A Tale of Two Platforms
What do you want to know about being a Lead Dad?
As I work to create The Company of Dads, everything starts with questions that I don’t have the answers to.
A few weeks back, I went on Facebook and LinkedIn, and asked this: “If your employer could offer something that would make your life as a mom or dad better or easier, what would it be? Let’s assume your children are past the newborn stage so paid maternity/paternity leave isn’t an issue. What would that one benefit be?”
Two Platforms, Two Completely Different Responses
Through my personal Facebook account, I received dozens of positive responses. Here are a few:
- Work flexibility for children – including time to be a chaperone on field trips.
A match not just of 401k deductions but also of 529 contributions – those dollars earmarked to educate your children.
- Expanded Flexible Spending Accounts, which are now capped at $2,850. This is pre-tax money that can be spent on office co-payments to eyeglasses. If you’re one person, it’s pretty good; if you’re a family with two to three kids, you can burn through that money before summer!
- Better bussing. (No offense to the bus companies) but bussing is expensive and not reactive to what’s going on today. Stay late for a class? A parent has to get you!
- Corporate understanding around leaving work at an appropriate time – knowing that valued employees will log back on after their kids are asleep.
- Separate accounts for Kid-focused sick time and personal leave (knowing, again, that top employees won’t abuse it but it’ll make them more apt to stay at the company).
There were some outliers. One that caught my attention was acknowledgement that school hours and work hours don’t match up. Most elementary and middle schools are ending the day around 3pm, which is ridiculous for every working parent, dad or mom. It leaves another three hours at least for parents who have to keep working with no affordable option for activities after school. One suggestion that stood out was not just greater bussing to places like the YMCA but also bussing during snow days and other school breaks to get kids to meaningful activities.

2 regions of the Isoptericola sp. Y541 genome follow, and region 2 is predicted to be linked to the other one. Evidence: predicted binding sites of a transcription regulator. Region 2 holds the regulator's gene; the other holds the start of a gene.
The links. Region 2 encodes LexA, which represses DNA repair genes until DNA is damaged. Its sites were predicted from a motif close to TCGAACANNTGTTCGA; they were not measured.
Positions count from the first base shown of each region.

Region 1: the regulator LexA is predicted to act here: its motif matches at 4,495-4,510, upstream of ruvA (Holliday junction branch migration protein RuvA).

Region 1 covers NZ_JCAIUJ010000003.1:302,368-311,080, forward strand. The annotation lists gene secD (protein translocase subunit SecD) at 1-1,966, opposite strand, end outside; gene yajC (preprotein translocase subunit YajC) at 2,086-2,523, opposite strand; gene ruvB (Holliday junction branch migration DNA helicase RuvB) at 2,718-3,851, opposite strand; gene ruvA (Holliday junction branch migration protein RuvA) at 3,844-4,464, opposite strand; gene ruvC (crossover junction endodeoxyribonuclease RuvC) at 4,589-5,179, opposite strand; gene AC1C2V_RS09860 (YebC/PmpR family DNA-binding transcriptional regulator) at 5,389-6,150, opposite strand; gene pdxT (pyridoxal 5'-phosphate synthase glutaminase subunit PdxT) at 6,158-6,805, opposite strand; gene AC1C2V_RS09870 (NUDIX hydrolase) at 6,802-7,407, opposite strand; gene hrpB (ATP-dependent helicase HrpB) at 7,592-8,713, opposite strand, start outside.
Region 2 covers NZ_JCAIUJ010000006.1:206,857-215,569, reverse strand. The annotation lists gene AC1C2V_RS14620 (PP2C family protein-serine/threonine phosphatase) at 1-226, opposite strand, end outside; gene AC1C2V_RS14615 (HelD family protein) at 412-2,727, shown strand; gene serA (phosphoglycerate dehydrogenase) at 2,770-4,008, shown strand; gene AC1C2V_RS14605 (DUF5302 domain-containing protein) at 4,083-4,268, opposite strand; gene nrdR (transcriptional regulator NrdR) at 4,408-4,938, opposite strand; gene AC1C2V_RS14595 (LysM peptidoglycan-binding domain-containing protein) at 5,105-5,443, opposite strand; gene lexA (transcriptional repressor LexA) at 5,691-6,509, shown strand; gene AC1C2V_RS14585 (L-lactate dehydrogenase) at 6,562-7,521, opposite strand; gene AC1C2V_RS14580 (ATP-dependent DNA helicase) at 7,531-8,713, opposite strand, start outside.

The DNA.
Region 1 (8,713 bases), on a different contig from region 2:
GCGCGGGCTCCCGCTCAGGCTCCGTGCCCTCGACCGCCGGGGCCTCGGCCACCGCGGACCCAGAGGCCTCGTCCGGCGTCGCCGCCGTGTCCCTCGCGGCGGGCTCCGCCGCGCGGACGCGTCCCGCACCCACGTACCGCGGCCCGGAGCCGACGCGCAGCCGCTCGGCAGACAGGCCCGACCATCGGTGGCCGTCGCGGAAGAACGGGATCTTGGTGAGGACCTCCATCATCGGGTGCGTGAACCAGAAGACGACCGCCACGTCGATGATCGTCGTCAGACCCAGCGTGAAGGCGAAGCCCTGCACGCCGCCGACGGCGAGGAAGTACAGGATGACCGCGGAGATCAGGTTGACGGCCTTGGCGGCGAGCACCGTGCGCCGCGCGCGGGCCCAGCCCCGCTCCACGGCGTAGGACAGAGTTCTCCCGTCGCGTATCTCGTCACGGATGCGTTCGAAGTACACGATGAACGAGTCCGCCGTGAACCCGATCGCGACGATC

“I don’t know about the rest of the country, but around here it often takes a parent plus a “babysitter” to do the afterschool driving,” said one Dad. “So, when I am at work it becomes impossible to get everyone everywhere they need to be. I know some parents do carpools, but I don’t have the time to roundup and manage a carpool. I wouldn’t need the employer to absorb all the cost. If an employer had a connection to a roster or safe vetted drivers at a reasonable price, I would think about leaving the work force a lot less often.”
All of the Facebook responses were interesting and thought provoking. I learned from most of them. What struck me was the response on LinkedIn. It was near silence – with a few likes here and there but nothing like the engagement I’d get on a regular post.
Do I have theories on why this was? I do. One is that being literally linked to your job and your career, people on LinkedIn feel far less free to comment on work issues – when their companies and other are watching. And many companies have policies on what employees can comment on – short of getting legal approval. A friend gets a new job? Hit congratulations. Someone asks about your work-life balance? Take a look but leave no trace.
Putting an end to this reticence is at the heart of what The Company of Dads strives to do. It’s not good for the individuals but, research shows – listed to the first podcast – it’s really bad for companies as well. Let’s fix this problem together.
COD Ref Code #: B-0009